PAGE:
Participants were randomly selected by the school such that 50 students were assigned to each of the three groups. The experiment was conducted in air-conditioned rooms to minimize the noise and distractions which might greatly affect the participants’ listening to the narration. First, the experimenters introduced themselves and told the students that they will be participating in an exercise which involves listening. After, the participants were asked to complete the participant questionnaire. Then, the experimenter told the participants that they shall be receiving an explanation on how lightning storms develop and reminded the participants to maintain silence during the process of listening to the narration because questions shall be asked to them afterwards. The recorded narration was then played through a compact disc player with loud speakers. On the basis of random assignment, participants in the standard-accent group (Filipino English–accent) received a standard-accent version (Filipino English–accent) of the narration, and the participants in the two foreign-accent groups (American English–accent and Korean English–accent) received foreign-accent versions (American English–accent and Korean English–accent) of the narration respectively. When the narration ended, the participants in each group were tasked to answer a retention test and asked students to keep writing until told to stop. After four minutes, the retention test was collected and the first transfer test sheet was distributed. After two and a half minutes, the first transfer test sheet was collected and the next transfer sheet was distributed and so on until all four transfer sheets had been completed. Then, the experimenters explained to the participants the instructions in completing the speaker-rating survey; it was clarified that the recorded voice was the one to be rated. After the participants had completed the speaker rating survey, it was collected. Finally, participants were thanked through incentives (a notebook and a pencil for each participant) and debriefed about the study.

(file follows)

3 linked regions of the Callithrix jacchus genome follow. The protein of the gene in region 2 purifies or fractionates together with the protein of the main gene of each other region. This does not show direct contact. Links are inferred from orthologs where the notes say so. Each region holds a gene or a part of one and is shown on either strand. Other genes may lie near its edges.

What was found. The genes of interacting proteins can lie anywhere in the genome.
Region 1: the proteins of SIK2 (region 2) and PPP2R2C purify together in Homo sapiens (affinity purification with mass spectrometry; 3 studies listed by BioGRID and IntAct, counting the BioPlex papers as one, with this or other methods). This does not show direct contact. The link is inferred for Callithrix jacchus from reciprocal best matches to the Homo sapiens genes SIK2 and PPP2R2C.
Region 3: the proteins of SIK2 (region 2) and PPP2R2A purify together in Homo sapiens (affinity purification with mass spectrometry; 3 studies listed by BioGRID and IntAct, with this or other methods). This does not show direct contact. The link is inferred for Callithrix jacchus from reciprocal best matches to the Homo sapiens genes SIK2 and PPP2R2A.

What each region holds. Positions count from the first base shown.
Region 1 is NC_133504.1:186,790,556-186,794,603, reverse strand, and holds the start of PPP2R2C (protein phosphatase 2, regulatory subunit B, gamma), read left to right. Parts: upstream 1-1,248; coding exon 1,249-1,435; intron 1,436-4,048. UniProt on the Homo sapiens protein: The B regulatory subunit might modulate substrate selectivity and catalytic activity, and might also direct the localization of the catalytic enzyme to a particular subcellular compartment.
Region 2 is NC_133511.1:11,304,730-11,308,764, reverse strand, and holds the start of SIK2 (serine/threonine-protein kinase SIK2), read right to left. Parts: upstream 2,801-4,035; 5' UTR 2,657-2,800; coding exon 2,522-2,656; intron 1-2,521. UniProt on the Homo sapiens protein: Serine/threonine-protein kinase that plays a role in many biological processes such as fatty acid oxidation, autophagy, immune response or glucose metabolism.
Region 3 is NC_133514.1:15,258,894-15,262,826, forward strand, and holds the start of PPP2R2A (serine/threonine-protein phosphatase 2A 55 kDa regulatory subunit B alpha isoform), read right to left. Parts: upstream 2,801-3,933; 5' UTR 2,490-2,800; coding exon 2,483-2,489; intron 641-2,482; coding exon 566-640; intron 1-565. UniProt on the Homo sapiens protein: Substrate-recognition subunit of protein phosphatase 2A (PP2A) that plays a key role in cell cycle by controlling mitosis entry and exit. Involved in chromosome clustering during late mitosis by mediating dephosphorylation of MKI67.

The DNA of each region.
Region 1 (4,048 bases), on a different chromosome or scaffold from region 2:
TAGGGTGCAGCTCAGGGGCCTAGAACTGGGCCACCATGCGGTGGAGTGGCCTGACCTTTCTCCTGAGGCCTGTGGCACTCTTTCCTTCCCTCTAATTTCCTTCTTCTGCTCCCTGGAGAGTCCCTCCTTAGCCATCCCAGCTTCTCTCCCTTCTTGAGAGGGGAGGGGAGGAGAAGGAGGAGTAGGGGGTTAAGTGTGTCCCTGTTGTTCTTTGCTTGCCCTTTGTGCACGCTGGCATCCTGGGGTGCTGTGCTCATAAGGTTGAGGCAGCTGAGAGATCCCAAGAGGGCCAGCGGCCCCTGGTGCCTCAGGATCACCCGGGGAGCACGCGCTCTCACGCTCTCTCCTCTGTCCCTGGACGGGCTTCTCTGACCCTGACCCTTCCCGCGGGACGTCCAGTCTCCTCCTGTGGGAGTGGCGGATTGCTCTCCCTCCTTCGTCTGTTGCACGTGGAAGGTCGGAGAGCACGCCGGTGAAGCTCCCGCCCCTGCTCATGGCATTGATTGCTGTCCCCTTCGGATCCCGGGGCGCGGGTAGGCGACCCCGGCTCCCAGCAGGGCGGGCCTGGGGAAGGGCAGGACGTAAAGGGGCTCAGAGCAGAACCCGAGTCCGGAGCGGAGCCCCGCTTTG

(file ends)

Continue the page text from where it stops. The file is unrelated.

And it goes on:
Data Analysis